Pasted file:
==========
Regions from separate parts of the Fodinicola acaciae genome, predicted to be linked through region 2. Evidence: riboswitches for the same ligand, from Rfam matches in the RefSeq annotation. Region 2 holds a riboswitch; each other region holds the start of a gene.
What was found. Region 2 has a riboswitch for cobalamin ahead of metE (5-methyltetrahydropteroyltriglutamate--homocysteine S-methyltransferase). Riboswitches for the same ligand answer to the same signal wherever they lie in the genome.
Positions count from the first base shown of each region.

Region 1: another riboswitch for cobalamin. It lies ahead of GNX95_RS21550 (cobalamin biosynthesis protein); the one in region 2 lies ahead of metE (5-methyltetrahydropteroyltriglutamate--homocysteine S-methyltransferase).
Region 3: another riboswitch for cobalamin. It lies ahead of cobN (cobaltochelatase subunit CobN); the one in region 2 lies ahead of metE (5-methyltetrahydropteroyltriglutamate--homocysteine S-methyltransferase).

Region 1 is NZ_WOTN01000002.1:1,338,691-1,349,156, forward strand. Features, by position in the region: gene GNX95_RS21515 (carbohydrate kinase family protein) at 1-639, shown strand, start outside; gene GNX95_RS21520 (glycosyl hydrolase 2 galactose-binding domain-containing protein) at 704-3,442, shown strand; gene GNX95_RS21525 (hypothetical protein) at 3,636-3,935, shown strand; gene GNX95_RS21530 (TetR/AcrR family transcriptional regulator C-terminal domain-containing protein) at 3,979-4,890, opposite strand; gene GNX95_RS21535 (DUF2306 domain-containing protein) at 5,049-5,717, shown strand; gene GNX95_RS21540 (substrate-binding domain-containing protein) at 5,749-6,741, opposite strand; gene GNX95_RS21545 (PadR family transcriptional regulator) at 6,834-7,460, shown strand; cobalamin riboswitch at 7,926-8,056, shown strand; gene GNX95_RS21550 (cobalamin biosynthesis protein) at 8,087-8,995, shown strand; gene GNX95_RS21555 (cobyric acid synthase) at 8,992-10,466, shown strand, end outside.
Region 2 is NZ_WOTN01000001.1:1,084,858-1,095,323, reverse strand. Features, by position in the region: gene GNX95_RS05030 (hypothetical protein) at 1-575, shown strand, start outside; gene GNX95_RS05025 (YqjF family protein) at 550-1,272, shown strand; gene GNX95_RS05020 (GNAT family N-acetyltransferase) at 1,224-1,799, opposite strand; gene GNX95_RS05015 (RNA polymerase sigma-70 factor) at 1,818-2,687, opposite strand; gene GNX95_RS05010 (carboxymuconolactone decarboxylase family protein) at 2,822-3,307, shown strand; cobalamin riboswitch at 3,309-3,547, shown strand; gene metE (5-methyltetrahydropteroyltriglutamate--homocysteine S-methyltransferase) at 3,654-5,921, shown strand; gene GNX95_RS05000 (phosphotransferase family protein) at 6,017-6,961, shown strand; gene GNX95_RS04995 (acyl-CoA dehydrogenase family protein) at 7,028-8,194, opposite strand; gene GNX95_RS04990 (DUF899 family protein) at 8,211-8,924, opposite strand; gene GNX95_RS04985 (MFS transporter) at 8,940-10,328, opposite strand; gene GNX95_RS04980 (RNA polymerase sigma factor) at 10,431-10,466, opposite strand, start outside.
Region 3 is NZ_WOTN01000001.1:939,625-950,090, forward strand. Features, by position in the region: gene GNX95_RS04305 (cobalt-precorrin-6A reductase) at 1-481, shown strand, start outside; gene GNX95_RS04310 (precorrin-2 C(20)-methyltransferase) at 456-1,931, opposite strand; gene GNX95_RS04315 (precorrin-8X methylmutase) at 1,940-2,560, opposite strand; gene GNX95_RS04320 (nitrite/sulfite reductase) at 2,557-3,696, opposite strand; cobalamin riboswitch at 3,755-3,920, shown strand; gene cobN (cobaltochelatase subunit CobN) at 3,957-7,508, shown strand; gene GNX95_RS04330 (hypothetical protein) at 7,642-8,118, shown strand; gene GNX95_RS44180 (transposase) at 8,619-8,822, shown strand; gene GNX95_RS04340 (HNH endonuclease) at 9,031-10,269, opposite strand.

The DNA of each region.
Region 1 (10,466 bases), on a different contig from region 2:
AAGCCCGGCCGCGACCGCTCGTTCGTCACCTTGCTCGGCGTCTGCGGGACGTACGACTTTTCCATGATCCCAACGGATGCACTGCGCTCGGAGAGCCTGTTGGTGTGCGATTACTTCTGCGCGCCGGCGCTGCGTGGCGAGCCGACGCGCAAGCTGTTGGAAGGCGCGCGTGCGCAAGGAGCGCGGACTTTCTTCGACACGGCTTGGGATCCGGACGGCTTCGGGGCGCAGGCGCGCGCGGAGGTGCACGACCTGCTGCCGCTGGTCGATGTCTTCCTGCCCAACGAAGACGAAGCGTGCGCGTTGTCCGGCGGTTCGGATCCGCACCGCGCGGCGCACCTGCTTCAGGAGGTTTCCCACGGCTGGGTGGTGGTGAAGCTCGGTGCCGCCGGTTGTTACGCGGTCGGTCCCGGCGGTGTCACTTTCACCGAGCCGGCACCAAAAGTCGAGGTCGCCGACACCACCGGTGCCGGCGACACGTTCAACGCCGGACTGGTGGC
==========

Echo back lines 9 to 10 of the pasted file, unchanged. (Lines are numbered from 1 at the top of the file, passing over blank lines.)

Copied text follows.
The DNA of each region.
Region 1 (10,466 bases), on a different contig from region 2: